Examples Of Using The Scientific Method

Examples Of Using The Scientific Method – The scientific method is defined as a series of methods that people use to gather information about the world around them. They do this to improve their knowledge by acquiring more information and trying to explain why and how things happen. This process includes making observations, making questions, making hypotheses, making experiments, analyzing data and finally making conclusions. The steps and definitions of the scientific method are explained below:

The exact steps used in the scientific method vary from source to source, but are generally similar to gaining knowledge through observation and experimentation.

Examples Of Using The Scientific Method

Observing the universe is the first step in the scientific process. Before working on a hypothesis or creating and experimenting, it is necessary to think about some kind of event that will happen.

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After the observation, a question should be asked based on their observation. In some cases, this step involves listening first before making scientific observations. But in reality, these two observations and questions happen at the same time, because no one can look at a chaotic event and immediately think, ‘Why is this happening? Or how does it happen?’. Once an observation is made and a question is questioned, the scientific process moves on to the next step.

A hypothesis is a hypothesis that describes an event that occurs based on past observations. Hypotheses can be specific or general depending on the question being asked, but all hypotheses must be tested by gathering quantifiable evidence.

Testing should be done after the hypothesis is formulated. This is done to test the hypothesis. A test must have an independent variable that is controlled by the experimenter, and a dependent variable that is the object of measurement. During the pilot test, data were collected.

The data should be analyzed after conducting the experiment and collecting the data. Research experiments are often analyzed with statistical software to determine relationships between data. In a simple experiment, one would look at the data and see how it relates to changes in the independent variable.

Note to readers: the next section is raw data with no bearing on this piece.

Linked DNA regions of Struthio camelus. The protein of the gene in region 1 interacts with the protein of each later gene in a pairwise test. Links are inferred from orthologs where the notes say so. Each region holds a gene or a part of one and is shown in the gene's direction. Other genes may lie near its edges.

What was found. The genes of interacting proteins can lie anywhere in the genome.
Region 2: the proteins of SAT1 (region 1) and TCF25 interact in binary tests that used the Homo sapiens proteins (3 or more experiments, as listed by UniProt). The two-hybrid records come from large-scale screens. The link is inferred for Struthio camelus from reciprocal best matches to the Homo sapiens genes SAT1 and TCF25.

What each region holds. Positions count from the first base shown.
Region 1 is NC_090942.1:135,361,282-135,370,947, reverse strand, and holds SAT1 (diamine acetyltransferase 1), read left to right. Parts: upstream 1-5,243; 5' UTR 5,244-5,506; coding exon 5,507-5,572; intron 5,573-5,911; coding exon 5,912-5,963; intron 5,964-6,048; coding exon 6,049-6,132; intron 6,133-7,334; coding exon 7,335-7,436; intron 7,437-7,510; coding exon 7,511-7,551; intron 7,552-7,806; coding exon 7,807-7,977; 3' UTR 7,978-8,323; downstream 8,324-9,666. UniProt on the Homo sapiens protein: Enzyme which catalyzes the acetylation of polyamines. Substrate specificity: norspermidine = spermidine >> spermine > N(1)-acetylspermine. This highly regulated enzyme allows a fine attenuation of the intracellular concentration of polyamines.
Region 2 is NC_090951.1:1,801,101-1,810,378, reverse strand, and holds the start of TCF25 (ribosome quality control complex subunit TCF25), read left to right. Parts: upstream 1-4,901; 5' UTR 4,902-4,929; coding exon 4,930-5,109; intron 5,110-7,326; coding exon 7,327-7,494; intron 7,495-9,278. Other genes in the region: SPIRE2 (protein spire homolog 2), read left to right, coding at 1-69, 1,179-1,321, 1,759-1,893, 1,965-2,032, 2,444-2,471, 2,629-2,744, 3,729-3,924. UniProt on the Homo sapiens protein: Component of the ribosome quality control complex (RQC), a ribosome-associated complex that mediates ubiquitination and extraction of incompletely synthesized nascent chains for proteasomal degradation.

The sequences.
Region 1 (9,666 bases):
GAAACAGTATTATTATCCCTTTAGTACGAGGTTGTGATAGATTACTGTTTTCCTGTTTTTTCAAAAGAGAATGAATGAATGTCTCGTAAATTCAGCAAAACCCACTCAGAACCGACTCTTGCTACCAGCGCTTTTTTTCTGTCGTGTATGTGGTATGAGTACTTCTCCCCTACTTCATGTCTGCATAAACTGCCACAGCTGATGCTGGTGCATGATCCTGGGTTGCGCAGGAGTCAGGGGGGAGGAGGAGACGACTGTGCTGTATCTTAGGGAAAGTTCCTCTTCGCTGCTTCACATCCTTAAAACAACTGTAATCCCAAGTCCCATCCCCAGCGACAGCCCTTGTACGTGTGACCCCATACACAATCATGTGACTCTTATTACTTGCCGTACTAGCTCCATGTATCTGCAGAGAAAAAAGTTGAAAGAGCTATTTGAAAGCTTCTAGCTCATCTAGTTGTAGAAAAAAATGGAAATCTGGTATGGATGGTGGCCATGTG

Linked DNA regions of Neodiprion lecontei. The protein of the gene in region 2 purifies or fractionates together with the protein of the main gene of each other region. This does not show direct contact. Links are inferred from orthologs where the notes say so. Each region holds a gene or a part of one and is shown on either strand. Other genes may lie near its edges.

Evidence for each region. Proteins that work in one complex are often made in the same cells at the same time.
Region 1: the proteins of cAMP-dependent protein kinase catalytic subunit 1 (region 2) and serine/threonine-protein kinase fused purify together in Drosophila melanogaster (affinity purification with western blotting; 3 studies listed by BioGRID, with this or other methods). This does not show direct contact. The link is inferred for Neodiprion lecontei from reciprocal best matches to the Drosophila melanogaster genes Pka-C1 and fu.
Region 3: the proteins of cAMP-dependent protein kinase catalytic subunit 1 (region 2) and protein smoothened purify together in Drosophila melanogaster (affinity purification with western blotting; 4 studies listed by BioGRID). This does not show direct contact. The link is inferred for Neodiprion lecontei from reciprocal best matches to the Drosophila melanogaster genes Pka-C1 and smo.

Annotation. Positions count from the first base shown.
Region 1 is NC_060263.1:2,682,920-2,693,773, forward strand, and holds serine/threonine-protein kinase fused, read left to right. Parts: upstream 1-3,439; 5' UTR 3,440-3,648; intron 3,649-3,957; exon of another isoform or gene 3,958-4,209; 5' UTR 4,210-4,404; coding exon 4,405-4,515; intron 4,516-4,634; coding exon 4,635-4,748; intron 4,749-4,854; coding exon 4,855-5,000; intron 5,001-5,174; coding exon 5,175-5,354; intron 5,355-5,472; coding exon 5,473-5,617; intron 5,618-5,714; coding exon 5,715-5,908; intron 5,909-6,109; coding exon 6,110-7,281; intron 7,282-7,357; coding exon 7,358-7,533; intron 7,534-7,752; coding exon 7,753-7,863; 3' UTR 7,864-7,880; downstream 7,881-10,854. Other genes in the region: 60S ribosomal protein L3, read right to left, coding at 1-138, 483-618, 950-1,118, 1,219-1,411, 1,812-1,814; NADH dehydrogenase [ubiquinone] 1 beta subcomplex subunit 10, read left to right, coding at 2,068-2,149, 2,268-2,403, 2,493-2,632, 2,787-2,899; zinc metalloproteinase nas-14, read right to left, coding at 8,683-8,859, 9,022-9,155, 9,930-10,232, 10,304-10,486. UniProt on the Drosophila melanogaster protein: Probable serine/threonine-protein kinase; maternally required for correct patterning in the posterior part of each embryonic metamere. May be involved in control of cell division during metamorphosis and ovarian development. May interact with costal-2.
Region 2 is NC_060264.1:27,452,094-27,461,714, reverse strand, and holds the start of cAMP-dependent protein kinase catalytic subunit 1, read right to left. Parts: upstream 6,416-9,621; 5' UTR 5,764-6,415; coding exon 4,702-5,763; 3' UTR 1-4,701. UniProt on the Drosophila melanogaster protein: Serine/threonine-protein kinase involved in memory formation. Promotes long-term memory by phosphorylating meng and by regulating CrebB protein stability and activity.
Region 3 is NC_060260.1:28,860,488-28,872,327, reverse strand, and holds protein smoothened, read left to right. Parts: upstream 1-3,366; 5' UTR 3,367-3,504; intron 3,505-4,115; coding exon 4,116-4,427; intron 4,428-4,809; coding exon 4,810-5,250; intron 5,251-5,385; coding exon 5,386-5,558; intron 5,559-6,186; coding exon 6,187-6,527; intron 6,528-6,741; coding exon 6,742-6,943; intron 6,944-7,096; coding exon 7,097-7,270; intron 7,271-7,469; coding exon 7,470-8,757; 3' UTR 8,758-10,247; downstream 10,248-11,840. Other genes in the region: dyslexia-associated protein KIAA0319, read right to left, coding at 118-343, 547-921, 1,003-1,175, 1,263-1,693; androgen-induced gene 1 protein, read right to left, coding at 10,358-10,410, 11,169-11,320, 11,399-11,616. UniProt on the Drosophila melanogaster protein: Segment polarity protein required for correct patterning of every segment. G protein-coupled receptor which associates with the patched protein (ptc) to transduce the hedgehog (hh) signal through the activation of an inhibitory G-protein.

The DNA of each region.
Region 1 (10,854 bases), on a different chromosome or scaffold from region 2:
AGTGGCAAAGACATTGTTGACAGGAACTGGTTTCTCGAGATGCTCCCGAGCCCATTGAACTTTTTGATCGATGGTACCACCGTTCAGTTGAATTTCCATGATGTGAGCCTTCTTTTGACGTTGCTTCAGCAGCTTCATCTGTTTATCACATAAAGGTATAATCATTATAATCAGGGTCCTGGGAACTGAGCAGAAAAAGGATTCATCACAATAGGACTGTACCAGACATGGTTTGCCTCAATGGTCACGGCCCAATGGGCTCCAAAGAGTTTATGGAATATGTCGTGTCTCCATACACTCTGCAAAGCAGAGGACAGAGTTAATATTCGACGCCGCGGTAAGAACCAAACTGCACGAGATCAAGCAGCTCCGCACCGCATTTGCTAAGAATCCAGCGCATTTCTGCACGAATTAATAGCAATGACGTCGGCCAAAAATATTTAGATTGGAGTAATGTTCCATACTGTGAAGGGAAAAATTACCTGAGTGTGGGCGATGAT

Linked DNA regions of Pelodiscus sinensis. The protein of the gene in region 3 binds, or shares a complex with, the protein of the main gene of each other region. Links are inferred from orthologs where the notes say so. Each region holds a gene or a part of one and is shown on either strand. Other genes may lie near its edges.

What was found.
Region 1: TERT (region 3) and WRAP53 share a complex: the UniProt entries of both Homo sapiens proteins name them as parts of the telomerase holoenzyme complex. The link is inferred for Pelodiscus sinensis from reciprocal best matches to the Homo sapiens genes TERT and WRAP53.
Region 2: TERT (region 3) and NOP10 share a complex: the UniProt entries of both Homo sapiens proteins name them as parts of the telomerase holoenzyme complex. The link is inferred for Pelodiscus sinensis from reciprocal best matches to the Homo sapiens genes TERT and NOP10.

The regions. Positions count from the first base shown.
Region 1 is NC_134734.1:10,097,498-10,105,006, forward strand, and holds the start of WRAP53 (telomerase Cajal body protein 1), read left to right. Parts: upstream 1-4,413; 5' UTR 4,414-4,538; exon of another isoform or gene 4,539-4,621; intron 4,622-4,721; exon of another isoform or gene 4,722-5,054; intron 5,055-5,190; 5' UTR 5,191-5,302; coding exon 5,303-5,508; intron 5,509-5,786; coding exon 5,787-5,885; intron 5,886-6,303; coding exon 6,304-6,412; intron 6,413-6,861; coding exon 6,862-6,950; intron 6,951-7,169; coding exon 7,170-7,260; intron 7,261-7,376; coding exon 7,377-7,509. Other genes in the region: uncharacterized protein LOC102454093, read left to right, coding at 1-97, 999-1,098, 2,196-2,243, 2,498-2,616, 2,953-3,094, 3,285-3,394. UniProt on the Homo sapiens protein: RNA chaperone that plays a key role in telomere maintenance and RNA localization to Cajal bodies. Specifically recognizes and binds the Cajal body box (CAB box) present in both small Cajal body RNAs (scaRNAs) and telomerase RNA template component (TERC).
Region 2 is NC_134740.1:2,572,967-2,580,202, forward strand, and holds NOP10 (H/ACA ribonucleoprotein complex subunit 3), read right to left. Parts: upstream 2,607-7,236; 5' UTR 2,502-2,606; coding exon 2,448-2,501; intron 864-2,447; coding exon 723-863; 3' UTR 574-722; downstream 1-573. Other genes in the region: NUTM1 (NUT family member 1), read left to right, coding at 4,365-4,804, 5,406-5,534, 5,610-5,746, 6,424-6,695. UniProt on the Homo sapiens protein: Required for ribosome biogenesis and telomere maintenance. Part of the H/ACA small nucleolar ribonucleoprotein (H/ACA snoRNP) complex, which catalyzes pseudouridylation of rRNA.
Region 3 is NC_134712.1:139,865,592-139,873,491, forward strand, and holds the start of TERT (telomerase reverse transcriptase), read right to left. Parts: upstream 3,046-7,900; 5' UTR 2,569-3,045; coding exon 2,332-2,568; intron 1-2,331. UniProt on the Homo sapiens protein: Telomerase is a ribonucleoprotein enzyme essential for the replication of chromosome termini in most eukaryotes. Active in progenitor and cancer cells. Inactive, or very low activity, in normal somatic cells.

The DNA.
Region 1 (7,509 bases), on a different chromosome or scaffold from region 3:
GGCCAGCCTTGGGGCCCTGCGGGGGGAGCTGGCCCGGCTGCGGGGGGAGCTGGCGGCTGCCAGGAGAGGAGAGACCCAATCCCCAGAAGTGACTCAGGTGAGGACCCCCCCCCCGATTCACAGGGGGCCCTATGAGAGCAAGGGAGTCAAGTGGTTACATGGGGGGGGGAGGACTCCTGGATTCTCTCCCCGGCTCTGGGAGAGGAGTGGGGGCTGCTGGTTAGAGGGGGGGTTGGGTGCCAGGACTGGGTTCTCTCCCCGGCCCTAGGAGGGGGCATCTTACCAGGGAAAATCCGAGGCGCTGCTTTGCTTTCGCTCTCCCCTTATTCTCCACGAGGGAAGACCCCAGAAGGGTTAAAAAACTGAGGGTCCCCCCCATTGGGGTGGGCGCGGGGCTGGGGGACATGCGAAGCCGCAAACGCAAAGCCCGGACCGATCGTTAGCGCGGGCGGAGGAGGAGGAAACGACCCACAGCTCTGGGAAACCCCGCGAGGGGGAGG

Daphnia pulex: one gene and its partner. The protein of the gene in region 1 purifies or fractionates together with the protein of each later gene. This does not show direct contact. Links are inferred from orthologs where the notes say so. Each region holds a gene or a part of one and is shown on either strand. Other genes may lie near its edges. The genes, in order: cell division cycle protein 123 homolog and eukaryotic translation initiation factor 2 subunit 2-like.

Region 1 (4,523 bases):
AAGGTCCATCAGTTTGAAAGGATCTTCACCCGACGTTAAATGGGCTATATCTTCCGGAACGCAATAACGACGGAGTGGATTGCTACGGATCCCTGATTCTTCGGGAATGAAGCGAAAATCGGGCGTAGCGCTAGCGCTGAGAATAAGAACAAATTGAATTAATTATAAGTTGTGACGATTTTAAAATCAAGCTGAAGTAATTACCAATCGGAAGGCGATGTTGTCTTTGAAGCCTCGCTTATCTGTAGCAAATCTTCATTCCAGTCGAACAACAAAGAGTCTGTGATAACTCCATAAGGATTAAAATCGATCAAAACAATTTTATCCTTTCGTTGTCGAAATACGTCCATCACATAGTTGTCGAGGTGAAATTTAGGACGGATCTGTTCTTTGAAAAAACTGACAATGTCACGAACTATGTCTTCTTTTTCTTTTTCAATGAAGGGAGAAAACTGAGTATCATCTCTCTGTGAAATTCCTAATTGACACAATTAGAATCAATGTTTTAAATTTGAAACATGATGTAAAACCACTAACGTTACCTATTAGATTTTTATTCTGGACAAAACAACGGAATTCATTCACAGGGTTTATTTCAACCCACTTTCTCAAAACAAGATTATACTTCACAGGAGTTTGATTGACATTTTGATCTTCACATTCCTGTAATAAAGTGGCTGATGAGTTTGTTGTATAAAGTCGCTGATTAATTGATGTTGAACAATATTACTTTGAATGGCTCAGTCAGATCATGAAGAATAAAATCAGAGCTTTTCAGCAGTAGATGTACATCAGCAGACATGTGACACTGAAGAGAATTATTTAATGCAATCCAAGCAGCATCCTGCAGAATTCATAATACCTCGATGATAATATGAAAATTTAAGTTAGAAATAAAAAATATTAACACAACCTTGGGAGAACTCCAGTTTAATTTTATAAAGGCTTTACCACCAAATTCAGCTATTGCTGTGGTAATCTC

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Drawing conclusions is the last step in the scientific process. If the data support the hypothesis, then the hypothesis can explain the phenomenon. If the data does not support the hypothesis, then more observations are made, then a new hypothesis will be formed and all scientific methods will be used again. Once the results are obtained, the research can be presented for further information and to get feedback on the validity of the research results.

Scientists have conducted many experiments using the scientific method for hundreds of years. Scientist, Francesco Redi experimented with self-breeding. On the 17th

In the century, when Reddy lived, people believed that life arose spontaneously from organic matter. As people believed that the worm was made of meat that was left to sit. Reddy suggests another hypothesis that the larvae were the eggs of flies. The test is left for this purpose in four meat containers, some of which are hidden and some of which are covered with muslin. After some time the fly entered the dirty jar; He looked at the worm, while the covered container showed a worm on the surface of the muslin. From this experiment, Reddy came to the conclusion that the larvae did not hatch from flesh, but were actually fly eggs.

Example of Scientific Method: Scientific method is not only used by scientists in research but also used by people in daily life. Immediately, if you are at home the light bulb goes off. First, you see that the light bulb is off, this is observation. Then a question arises in your mind, why is the light bulb missing? With a possible hypothesis, such as a hypothesis. Next, you will do a small experiment to test the hypothesis, such as changing a light bulb. If the light bulb comes back on, you will conclude that the light bulb was burned out, but if the light bulb is still on, you will come up with hypotheses and test them one by one.

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Prediction: If we change the bulb and it gives light again, then my hypothesis is confirmed. If there is no light, then my guess is wrong.